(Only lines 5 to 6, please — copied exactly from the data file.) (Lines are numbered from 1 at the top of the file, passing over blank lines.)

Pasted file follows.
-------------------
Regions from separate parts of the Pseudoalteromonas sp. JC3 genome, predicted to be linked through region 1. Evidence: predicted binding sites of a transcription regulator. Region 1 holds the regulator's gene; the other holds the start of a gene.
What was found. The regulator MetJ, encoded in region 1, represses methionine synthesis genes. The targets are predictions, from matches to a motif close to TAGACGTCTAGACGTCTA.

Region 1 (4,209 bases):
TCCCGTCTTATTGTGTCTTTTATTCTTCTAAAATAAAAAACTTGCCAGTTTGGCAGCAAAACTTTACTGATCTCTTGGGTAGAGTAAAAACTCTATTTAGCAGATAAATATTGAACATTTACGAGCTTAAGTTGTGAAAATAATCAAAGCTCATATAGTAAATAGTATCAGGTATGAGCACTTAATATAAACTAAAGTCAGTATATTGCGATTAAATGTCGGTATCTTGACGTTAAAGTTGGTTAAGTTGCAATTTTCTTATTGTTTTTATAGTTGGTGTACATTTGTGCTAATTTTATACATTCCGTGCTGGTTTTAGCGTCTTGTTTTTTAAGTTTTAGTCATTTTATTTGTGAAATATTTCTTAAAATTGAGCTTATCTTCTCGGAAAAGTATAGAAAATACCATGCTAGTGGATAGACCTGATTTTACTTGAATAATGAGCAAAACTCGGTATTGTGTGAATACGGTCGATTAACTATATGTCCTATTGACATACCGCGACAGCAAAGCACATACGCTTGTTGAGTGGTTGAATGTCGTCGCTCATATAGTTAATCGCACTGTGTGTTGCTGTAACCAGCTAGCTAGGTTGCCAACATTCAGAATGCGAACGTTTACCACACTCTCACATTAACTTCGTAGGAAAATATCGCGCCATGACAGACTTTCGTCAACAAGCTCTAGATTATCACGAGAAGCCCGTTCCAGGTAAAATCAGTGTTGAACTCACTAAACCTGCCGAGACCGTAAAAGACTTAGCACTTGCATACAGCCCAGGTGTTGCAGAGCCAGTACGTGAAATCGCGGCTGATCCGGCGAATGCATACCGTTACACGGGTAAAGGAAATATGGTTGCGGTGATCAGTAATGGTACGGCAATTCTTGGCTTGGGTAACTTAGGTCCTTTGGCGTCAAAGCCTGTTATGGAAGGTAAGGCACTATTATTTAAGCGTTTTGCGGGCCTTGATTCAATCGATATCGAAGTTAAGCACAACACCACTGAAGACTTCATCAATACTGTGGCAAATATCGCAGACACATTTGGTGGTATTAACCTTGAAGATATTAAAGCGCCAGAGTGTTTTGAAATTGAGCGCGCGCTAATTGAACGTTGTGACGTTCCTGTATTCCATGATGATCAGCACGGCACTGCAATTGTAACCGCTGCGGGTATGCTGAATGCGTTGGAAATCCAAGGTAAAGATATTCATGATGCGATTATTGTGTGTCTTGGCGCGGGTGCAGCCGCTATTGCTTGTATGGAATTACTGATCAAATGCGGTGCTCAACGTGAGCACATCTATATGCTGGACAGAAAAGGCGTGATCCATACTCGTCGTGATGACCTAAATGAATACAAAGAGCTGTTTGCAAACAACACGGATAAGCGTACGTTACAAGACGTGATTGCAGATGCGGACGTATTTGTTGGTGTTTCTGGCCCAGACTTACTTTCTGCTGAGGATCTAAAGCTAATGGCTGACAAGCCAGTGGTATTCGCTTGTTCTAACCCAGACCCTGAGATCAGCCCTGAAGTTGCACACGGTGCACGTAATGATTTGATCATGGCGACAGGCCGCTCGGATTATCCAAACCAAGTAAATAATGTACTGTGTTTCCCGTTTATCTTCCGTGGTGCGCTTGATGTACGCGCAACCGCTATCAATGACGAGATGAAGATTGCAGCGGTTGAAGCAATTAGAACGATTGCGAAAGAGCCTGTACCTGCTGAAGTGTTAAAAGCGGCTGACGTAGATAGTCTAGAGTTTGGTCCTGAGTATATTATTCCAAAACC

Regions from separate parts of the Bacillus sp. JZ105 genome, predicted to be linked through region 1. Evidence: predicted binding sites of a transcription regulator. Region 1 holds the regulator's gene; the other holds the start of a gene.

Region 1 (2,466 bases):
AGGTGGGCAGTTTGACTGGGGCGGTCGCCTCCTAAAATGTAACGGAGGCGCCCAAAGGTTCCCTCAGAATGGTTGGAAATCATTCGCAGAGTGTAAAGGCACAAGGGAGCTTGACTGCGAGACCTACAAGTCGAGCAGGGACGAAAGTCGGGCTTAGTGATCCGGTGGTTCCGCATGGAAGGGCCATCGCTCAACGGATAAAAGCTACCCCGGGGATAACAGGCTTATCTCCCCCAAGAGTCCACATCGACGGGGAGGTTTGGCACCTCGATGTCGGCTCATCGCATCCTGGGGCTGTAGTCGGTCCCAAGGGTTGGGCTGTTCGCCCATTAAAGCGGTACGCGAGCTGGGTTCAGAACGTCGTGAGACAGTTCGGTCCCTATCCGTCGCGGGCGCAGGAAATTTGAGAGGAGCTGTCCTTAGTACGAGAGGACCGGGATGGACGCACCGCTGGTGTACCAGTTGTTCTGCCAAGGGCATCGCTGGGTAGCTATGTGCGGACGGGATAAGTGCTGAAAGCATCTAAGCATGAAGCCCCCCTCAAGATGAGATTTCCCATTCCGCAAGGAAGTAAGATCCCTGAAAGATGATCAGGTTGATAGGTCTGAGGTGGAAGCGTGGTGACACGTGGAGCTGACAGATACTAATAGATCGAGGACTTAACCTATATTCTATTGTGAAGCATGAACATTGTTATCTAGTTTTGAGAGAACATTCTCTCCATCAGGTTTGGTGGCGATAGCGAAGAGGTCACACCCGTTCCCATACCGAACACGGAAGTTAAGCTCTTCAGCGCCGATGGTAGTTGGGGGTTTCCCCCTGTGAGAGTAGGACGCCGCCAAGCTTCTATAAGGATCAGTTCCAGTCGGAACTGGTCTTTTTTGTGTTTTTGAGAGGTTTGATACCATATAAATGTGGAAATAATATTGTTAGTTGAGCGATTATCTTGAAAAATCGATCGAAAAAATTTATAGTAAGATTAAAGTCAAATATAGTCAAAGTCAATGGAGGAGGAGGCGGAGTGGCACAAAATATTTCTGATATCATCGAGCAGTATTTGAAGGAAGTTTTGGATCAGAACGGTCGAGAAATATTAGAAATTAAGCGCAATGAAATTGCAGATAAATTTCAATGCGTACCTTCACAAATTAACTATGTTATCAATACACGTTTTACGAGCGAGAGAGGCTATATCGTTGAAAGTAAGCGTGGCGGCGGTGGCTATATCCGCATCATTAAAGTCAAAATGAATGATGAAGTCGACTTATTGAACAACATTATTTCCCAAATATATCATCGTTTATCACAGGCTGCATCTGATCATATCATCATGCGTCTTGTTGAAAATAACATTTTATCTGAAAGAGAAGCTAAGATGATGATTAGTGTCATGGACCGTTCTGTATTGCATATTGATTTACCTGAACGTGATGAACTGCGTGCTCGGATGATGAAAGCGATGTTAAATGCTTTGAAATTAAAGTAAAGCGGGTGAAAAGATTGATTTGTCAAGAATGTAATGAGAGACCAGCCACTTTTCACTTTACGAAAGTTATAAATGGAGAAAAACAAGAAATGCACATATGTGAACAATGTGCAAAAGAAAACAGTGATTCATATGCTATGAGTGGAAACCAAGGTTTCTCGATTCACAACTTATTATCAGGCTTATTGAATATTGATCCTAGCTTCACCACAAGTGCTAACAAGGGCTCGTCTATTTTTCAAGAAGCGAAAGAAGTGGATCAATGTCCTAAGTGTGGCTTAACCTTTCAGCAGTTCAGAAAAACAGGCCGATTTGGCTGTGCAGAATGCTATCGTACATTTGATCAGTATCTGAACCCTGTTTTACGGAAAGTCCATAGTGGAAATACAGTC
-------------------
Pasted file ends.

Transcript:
Regions from separate parts of the Bacillus sp. JZ105 genome, predicted to be linked through region 1. Evidence: predicted binding sites of a transcription regulator. Region 1 holds the regulator's gene; the other holds the start of a gene.

Region 1 (2,466 bases):